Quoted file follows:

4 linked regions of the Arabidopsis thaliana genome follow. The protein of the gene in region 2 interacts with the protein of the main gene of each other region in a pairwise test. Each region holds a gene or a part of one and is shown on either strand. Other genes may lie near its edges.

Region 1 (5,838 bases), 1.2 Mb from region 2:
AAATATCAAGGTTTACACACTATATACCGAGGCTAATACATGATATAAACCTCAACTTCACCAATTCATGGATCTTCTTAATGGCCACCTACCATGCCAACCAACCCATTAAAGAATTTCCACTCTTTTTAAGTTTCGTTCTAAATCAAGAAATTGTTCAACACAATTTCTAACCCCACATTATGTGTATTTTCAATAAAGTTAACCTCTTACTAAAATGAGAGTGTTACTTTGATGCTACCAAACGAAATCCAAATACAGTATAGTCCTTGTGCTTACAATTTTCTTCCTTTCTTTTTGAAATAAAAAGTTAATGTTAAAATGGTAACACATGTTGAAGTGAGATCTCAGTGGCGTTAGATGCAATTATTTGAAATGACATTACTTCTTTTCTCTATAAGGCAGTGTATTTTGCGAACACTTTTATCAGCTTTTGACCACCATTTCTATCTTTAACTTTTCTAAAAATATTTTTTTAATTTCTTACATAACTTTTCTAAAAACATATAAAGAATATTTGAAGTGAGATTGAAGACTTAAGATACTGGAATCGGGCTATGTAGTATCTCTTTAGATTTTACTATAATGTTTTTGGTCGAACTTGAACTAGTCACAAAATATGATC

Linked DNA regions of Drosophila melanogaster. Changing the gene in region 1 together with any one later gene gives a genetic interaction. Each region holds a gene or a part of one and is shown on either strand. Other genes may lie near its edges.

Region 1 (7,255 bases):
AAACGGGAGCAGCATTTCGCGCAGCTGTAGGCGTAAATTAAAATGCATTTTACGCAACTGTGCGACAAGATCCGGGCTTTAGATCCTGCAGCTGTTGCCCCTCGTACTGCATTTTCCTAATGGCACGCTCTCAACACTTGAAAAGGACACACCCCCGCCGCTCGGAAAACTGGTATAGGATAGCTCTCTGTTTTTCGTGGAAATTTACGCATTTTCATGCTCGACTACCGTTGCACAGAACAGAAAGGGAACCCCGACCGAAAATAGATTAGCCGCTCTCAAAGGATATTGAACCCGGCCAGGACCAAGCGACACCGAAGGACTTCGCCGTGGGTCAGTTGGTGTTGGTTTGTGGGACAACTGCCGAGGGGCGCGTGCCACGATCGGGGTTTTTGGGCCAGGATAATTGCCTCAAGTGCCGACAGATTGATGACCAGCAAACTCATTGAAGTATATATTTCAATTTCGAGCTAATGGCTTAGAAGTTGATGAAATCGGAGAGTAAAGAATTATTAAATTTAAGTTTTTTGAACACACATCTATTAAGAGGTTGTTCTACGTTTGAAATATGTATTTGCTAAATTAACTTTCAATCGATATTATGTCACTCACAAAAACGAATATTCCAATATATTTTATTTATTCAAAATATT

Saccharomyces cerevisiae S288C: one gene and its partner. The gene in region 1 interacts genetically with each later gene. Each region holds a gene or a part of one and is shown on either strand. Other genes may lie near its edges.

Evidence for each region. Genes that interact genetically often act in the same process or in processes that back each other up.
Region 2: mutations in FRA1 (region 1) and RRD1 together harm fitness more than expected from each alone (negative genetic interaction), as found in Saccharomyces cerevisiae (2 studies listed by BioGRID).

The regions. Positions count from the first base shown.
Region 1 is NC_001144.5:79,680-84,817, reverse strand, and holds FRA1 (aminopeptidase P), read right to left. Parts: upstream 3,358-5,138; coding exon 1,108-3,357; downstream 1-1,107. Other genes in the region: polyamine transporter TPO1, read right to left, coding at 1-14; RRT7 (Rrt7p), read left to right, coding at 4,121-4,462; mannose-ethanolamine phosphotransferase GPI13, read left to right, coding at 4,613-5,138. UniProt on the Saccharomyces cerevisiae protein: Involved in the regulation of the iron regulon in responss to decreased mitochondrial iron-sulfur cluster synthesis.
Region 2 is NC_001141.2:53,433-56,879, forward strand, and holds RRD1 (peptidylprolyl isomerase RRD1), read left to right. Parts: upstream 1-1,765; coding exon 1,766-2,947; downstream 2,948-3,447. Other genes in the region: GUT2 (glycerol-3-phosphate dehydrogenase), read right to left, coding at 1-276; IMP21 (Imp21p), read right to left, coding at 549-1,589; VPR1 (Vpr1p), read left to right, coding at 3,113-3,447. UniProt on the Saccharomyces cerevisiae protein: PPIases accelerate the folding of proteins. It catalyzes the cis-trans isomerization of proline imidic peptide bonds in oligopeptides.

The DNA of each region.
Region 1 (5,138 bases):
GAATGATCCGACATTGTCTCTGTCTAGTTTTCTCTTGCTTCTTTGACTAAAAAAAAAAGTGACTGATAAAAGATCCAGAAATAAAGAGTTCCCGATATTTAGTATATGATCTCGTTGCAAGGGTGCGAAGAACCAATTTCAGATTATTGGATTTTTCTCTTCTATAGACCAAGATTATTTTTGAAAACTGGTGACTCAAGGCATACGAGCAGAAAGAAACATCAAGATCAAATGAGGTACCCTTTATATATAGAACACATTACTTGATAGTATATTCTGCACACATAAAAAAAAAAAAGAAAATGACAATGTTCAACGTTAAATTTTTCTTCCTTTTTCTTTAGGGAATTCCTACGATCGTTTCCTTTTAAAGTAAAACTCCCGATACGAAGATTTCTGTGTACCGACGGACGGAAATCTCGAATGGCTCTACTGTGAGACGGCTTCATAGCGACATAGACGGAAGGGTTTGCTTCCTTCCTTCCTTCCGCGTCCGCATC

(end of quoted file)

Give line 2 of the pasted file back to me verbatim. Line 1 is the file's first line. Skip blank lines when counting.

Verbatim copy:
Region 1 (5,838 bases), 1.2 Mb from region 2: